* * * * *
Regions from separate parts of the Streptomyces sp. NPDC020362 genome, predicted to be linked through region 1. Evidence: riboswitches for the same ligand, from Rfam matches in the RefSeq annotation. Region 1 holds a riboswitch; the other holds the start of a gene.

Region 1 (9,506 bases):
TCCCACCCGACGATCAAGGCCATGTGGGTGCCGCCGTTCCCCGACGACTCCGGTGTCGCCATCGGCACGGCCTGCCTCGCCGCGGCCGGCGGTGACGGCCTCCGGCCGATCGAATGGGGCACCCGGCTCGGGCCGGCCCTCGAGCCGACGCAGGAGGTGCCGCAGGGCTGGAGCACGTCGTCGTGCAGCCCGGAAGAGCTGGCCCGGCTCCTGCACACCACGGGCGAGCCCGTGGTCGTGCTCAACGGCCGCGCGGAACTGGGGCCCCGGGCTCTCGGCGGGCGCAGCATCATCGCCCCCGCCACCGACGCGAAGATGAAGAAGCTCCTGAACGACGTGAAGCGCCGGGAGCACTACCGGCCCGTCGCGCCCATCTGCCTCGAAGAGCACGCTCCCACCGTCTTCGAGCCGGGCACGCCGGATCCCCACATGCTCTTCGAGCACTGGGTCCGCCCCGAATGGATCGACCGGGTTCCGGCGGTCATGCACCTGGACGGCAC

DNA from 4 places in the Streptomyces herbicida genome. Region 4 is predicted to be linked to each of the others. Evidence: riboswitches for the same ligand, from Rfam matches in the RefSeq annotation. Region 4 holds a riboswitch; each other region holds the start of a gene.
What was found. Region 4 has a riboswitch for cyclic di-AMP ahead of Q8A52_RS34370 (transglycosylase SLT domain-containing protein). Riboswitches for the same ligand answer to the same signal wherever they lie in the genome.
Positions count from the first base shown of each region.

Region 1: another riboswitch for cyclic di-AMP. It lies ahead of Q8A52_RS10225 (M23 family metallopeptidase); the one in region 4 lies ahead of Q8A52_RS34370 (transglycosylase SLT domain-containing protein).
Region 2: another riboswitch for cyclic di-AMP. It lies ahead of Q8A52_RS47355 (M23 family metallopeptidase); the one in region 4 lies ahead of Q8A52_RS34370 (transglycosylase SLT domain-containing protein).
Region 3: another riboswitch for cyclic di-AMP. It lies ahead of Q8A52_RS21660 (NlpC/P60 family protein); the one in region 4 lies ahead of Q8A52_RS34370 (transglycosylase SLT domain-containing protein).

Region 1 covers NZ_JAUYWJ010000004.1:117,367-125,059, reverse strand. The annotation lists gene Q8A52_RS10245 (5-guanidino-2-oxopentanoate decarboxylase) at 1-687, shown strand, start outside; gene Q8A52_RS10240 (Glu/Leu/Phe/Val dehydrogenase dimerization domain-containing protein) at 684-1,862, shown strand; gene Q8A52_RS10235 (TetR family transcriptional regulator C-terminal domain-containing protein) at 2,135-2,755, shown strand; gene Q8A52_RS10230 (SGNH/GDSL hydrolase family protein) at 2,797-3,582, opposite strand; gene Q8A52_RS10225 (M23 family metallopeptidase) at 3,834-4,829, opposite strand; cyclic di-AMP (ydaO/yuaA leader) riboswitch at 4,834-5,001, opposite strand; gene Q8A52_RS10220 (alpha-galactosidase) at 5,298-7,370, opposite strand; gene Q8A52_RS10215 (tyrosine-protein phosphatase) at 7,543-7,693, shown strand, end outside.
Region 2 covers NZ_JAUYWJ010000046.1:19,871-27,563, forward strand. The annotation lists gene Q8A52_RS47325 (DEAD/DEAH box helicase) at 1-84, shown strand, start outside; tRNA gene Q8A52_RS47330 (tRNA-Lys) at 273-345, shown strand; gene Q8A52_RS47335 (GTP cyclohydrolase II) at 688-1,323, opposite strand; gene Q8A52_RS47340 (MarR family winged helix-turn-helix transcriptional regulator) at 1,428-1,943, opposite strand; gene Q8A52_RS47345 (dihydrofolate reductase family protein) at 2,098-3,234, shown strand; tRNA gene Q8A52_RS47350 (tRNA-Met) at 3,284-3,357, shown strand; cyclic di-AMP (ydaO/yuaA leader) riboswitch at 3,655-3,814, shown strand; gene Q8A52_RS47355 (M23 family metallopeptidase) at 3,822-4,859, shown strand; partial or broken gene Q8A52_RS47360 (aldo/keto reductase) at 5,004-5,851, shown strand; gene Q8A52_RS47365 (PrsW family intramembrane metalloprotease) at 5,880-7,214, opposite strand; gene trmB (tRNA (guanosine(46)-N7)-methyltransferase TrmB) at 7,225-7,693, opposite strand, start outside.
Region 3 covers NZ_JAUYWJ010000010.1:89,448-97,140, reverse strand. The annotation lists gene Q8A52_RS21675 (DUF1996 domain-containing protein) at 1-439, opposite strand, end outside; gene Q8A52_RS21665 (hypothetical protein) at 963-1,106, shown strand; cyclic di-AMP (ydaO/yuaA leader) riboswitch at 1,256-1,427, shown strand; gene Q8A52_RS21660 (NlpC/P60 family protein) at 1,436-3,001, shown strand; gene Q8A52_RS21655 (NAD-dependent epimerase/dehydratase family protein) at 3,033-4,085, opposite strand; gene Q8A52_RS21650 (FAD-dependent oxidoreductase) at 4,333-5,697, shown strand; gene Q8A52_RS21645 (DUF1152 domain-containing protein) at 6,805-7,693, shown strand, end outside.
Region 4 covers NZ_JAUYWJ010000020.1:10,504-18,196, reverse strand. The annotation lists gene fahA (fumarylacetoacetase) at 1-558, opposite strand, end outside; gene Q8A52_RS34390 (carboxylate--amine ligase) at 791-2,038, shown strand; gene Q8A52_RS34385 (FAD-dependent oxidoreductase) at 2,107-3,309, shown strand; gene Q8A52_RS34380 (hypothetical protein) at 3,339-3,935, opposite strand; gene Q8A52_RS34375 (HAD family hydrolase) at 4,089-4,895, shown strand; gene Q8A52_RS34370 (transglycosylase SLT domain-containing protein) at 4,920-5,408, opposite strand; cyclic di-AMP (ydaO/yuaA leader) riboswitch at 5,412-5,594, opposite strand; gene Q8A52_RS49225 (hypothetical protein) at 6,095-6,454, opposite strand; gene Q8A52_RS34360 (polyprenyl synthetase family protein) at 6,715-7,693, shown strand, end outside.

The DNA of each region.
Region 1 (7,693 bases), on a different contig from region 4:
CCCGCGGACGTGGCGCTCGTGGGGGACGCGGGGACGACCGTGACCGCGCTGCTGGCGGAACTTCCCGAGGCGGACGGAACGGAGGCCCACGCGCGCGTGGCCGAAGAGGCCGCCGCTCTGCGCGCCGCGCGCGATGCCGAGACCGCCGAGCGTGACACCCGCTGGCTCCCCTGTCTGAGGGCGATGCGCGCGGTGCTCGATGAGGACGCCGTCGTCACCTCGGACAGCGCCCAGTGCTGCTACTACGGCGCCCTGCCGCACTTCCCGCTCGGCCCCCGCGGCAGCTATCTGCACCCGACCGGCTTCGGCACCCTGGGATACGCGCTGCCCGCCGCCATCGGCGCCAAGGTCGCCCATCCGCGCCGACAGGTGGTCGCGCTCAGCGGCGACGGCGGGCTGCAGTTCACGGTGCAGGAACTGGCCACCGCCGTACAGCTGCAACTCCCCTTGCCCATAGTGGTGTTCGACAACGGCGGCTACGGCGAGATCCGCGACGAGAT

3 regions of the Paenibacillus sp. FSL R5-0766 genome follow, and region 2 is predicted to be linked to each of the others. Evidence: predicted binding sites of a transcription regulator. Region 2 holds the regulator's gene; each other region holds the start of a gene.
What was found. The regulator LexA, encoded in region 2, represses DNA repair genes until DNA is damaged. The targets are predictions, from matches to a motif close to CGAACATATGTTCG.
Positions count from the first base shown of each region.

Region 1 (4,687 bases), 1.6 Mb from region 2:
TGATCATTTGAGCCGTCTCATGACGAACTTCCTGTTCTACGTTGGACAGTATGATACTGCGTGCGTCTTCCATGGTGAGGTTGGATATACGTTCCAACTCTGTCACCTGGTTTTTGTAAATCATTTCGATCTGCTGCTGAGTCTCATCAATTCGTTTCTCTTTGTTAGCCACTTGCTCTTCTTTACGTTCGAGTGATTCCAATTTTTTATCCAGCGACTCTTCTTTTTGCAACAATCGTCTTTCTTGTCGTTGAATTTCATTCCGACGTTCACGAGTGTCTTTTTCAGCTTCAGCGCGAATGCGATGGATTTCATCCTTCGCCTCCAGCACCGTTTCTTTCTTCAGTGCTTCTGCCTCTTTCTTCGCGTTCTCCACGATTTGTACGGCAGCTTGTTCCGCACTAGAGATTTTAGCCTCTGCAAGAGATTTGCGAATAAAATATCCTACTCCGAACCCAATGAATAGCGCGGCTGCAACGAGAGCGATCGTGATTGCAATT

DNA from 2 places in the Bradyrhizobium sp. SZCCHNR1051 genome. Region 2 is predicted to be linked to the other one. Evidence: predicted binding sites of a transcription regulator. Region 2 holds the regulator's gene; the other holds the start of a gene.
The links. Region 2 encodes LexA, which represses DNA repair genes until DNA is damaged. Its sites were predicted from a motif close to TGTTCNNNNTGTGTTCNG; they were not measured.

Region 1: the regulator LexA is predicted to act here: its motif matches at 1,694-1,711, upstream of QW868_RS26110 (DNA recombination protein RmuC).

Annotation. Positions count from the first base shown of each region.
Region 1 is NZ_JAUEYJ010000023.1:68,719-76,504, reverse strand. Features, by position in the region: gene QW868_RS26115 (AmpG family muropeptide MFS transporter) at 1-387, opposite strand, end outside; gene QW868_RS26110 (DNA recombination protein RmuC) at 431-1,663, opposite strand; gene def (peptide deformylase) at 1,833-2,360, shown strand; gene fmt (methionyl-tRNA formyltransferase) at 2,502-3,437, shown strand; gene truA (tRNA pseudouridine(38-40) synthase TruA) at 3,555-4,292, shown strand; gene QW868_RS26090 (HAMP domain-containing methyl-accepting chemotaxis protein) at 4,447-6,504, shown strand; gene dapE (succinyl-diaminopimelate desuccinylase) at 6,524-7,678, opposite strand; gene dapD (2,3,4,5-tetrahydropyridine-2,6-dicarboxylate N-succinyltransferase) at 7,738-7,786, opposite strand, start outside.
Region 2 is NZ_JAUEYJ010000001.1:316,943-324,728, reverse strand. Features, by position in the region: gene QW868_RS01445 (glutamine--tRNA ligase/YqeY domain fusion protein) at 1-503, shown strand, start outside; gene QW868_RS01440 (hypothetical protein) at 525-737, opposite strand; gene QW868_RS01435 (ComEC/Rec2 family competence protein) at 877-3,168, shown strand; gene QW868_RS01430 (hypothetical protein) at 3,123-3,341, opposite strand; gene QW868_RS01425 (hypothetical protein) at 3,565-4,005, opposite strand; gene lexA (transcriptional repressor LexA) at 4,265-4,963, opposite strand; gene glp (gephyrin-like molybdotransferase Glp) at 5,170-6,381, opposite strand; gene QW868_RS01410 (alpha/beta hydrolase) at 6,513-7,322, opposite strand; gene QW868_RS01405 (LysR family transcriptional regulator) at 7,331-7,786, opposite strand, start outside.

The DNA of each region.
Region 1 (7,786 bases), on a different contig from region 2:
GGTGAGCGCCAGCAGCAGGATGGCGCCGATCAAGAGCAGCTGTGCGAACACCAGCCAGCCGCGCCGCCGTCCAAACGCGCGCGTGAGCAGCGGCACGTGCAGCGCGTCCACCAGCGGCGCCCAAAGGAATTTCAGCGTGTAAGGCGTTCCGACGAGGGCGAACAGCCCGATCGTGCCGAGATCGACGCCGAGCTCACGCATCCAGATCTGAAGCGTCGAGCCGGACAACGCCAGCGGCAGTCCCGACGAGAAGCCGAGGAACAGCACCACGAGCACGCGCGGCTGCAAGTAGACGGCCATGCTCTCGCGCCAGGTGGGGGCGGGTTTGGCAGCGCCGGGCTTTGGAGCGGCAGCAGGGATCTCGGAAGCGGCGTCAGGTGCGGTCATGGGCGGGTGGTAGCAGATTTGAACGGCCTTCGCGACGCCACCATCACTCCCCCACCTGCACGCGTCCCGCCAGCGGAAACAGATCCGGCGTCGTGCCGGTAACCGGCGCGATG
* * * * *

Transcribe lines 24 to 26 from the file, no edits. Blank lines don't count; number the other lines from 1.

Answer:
Region 1: the regulator LexA is predicted to act here: its motif matches at 1,694-1,711, upstream of QW868_RS26110 (DNA recombination protein RmuC).

Annotation. Positions count from the first base shown of each region.
Region 1 is NZ_JAUEYJ010000023.1:68,719-76,504, reverse strand. Features, by position in the region: gene QW868_RS26115 (AmpG family muropeptide MFS transporter) at 1-387, opposite strand, end outside; gene QW868_RS26110 (DNA recombination protein RmuC) at 431-1,663, opposite strand; gene def (peptide deformylase) at 1,833-2,360, shown strand; gene fmt (methionyl-tRNA formyltransferase) at 2,502-3,437, shown strand; gene truA (tRNA pseudouridine(38-40) synthase TruA) at 3,555-4,292, shown strand; gene QW868_RS26090 (HAMP domain-containing methyl-accepting chemotaxis protein) at 4,447-6,504, shown strand; gene dapE (succinyl-diaminopimelate desuccinylase) at 6,524-7,678, opposite strand; gene dapD (2,3,4,5-tetrahydropyridine-2,6-dicarboxylate N-succinyltransferase) at 7,738-7,786, opposite strand, start outside.